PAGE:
Graduate Thesis Or Dissertation


Marine Mass Mortality in a Global Change Context: Impacts on Individuals, Populations and Communities Public Deposited

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  • Human actions are pushing natural systems into states that have no historical precedent. In response, empirical and theoretical researchers are increasingly focused on developing ways to predict the responses of ecological systems to change. However, significant knowledge gaps remain, often leading to “ecological surprises” where observed impacts of global change do not align with existing theory or hypotheses. In this dissertation, I study the response to perturbations of a well-characterized system for ecological research, the Northeast Pacific rocky intertidal, to advance our understanding of and ability to predict the impacts of global change on individuals, populations and communities. In 2013 and 2014, sea star species along the west coast of North America were affected by an outbreak of Sea Star Wasting Syndrome (SSWS), resulting in an epidemic of mass mortality that spanned unprecedented geographic and temporal scales and resulted in the near extirpation of multiple sea star species from many locations along the coast. One of the species that was most strongly affected in the intertidal zone was Pisaster ochraceus, an iconic predatory sea star that has the ability to play a keystone role in its community through foraging on and ultimately controlling the lower boundary of mussel prey populations. The first two chapters of this dissertation take advantage of SSWS as a “natural” form of top predator removal to assess the consequences of this type of perturbation on ecosystem resilience. In Chapter 2, I tested the hypotheses that P. ochraceus loss would facilitate a population expansion of a smaller, mesopredator sea star, Leptasterias sp., and that this expansion would have negative effects on P. ochraceus population recovery. This result would follow expectations of competitive release and aligns with existing research on the competitive relationship between these species from the Northeast Pacific intertidal. I used field surveys to track Leptasterias populations just before the onset of and up to three years after SSWS. Contrary to expectation, I did not see an increase in the distribution or density of Leptasterias, and instead saw a decrease in individual size post-SSWS. Further, I found no evidence of competition between P. ochraceus recruits and Leptasterias for resources. Thus, although my hypotheses were grounded in theory and previous research, they were not supported by data. These results suggest that Leptasterias will not provide a bottleneck for P. ochraceus population recovery from SSWS, nor compensate for lowered P. ochraceus predation. The dynamics of P. ochraceus at the recruit (early benthic juvenile) life-history stage has long been considered a gap in our understanding of the species, as recruits have been historically rare in the intertidal and hard to study. Post-SSWS, however, many sites along the coast experienced unprecedented recruitment of P. ochraceus into intertidal ecosystems. In Chapter 3, I used a field experiment to test the hypothesis that this pulse of recruitment was facilitated by SSWS-related adult loss, the consequent decrease in predation by adult P. ochraceus, and increase in prey availability for recruits. Instead of finding evidence that adults dominate recruits in food competition and inhibit recruit success, I found that recruits have a negative effect on P. ochraceus adult densities. Further, treatments where recruits were excluded and only adults had access to prey communities showed the highest control of sessile invertebrate prey populations at the end of the year-long experiment. Thus, these results suggest that adult P. ochraceus will not hinder recruit recovery, but propose a mechanism whereby high recruit densities may increase vulnerability to SSWS-induced shifts in community structure. Outbreaks of mass mortality, particularly those as widespread as SSWS, are one of many ecological challenges driven by anthropogenic environmental changes such as warming and ocean acidification. However, predicting the vulnerability of species and populations to global change is an ongoing and significant challenge for researchers and managers. In Chapter 4 I assessed whether intraspecific physiological variability could help predict P. ochraceus recruit response to ocean acidification and warming. I found that individual metabolic rate interacted with ocean acidification and food availability to drive sea star growth, and that an interaction between metabolic rate and temperature also predicted sea star predation on Mytilus spp. mussels. Thus, these results have implications not only for P. ochraceus but also for its food web interactions. Incorporating these results into predictive frameworks may improve our ability to anticipate and scale up responses to global change across levels of ecological organization. In summary, my dissertation, although chock-full of surprises, presents several paths forward for improving predictive ability in the face of accelerating anthropogenic global changes. Further, we reinforce the notion that management strategies should be cautious and anticipate ecological surprises. Predicting the future is challenging even when predictions are well-informed, particularly in environmental contexts that have never been encountered before.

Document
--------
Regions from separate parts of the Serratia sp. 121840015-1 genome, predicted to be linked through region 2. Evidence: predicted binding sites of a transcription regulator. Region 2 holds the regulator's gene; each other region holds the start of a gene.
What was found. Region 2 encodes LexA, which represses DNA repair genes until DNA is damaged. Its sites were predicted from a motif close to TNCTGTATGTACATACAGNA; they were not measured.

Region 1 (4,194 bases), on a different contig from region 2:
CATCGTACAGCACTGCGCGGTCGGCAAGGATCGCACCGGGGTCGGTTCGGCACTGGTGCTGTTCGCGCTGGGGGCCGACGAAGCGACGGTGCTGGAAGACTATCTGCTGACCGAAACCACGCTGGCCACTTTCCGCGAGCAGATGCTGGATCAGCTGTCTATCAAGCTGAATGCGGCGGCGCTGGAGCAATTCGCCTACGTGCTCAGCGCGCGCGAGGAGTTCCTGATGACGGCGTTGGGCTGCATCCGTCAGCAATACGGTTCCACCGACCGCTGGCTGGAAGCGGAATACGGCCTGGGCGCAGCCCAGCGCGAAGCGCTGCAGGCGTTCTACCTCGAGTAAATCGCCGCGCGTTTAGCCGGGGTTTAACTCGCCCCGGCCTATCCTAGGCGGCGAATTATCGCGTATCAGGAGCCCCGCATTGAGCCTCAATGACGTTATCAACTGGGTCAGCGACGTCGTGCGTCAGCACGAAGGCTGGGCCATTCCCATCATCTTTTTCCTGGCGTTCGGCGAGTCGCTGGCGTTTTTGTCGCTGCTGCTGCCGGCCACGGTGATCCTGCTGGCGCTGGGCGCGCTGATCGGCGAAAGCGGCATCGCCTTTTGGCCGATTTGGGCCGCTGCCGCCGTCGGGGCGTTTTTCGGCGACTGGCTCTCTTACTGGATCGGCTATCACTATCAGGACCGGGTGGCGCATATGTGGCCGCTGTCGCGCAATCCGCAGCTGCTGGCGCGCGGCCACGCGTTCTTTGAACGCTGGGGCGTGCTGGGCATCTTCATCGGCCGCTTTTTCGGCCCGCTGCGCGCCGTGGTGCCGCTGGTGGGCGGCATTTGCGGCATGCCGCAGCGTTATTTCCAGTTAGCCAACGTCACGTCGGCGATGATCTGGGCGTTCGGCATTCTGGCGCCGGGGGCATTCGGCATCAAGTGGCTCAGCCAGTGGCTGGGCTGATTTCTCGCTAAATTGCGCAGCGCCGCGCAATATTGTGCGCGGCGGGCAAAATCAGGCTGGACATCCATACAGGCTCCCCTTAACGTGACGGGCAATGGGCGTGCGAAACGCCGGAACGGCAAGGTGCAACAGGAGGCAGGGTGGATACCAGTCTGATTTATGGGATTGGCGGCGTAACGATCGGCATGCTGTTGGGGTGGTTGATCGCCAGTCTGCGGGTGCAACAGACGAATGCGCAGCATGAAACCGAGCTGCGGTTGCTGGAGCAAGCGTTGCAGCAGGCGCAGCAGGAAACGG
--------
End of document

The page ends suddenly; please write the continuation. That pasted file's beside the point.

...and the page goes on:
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  • I am grateful for financial assistance from the Ocean Science Innovation Team at Oregon State University, the Oregon Department of Fish and Wildlife Marine Reserves Scholarship, the Mamie Markham Research Award, NSF (grants OCE14-48913, OCE17-35911 and DEB15-50742), two grants from the Oregon Society of Conchologists, Zoology Research Funds from the Integrative Biology department, and Bruce Menge.